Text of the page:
NEW YORK – GlobalFoundries' Fab 8, one of the largest semiconductor fabs in the United States, sits on 233 acres of the Luther Forest tech campus in Malta, N.Y. A tour of the plant and an affiliated research center in nearby Albany provided a look inside an operation that now carries the DNA of chip giants such as AMD, IBM and Samsung.
The Malta facility stands at the bleeding edge of the company's nine fabs worldwide. It now produces 14nm chips while working on 10nm processes and beyond and leads the company’s manufacturing initiatives.
An expanding Internet of Things may not need the performance of such processes and could stretch out the lifespan of existing nodes such as 28nm. Officials here aren’t worried about demand stalling despite the fact new nodes are getting more complex and costly.
“I think it stagnates if you can’t keep Moore’s Law going which is not just about shrink, but better performance and lower cost per circuit,” Tom Caulfield, general manager of Fab 8, told EE Times, adding that 28nm and 14nm nodes both will have a long life. “As long as I’ve been in the industry people have been talking about [the end of] scaling, yet we always manage to keep innovating and scaling,” he said.
Caulfield, an industry veteran who spent 16 years at IBM and served as COO of several other companies, said he is invigorated by the problem solving GlobalFoundries must do to support a consolidating semiconductor industry. “When you run out of problems, that’s when you should really be worried,” he said.
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The small town of Malta is located about 40 minutes north of New York’s capital city Albany, on the location of a former rocket test site. Originally conceived of as a plant for AMD, Fab 8 opened in 2009 with significant funding from the state of New York and has been the recipient of approximately $11.5 billion in various investments. After AMD slowly divested itself of interest, Fab 8 is now 100% owned by Mudbadala, the investment arm or of the Abu Dhabi government.
Fab 8 is responsible for development at 28nm and below and can produce up to 60,000 300mm wafers per month. (A Singapore site manufactures 180nm-40nm chips, and Dresden makes 48nm -22nm chips.) The fab has approximately 400,000 feet 2 of clean room space across three phases of development. Ongoing construction work still employs about 1,500 workers, down from 4,000 at the height of 14nm development.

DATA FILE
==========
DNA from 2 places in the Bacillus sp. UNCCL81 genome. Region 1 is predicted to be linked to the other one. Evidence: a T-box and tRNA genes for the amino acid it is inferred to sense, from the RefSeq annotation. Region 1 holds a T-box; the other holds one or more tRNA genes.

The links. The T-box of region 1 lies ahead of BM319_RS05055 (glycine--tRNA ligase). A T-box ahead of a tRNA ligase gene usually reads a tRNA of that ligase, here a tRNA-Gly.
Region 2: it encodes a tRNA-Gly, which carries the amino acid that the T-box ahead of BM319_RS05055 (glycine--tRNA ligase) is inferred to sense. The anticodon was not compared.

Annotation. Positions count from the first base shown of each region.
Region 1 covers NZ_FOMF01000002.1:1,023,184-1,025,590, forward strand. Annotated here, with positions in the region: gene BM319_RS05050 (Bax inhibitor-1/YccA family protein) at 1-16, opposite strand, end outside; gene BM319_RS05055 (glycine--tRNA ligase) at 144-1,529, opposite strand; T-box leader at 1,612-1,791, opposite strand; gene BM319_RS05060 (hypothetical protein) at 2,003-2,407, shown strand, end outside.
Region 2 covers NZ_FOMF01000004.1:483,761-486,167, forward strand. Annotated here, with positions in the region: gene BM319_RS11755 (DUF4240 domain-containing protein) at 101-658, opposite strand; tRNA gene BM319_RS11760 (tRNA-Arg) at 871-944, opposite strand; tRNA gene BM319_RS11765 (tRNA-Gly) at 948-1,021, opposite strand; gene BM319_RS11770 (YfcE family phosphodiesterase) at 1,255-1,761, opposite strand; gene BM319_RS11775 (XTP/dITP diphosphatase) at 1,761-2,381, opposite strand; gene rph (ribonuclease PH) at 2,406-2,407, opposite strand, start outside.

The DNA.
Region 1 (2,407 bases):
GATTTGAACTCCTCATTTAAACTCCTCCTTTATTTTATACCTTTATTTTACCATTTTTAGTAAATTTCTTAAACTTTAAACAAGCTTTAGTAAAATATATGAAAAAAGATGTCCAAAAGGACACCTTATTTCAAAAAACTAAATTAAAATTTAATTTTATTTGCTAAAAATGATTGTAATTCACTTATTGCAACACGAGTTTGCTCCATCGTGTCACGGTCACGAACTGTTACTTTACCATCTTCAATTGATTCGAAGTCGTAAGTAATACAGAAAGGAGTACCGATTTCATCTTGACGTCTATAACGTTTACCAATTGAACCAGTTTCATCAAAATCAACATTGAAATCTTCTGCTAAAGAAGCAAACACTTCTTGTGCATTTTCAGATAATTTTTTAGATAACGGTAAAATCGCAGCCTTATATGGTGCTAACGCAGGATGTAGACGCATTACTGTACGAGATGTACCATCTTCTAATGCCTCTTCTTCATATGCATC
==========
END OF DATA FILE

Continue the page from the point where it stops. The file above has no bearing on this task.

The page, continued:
“Construction in this area is very difficult; it was the first time something of this magnitude was built here in a very long time,” said Gerald Goff, director of site construction and infrastructure. “The infrastructure, the workforce wasn’t here. There were a lot of travelers coming from across the country, from Texas where the semiconductor industry is established,” he said.
Fab 8 is run off the power grid of the regional utility, National Grid, with back up diesel supplies that could provide the 214 megawatts of power necessary to drive the plant. Twenty-five to 40% of that energy goes to operating the facility and the rest powers tools, Goff told EE Times.
The fab uses 475,000 cubic feet of gas per hour on a cold day and 3.5 million gallons of water per day, which is in ample supply from nearby springs and the Hudson River. Among its less technical challenges, GlobalFoundries has a big problem with geese which often fly into its power lines when wet and get fried. Goff has several decoy birds in a nearby pond meant to deter the geese from flying near the power lines.
While location near water can be a problem for things that fly, it’s an ideal location for constructing large buildings. A compressor tower, for example, traveled by barge from Japan, then across the U.S. by truck, and up the Hudson on a boat. Landlocked cities may have more difficultly transporting such large objects efficiently, Goff added.
Work is underway on the fab’s phase three development sector which will support 10nm.
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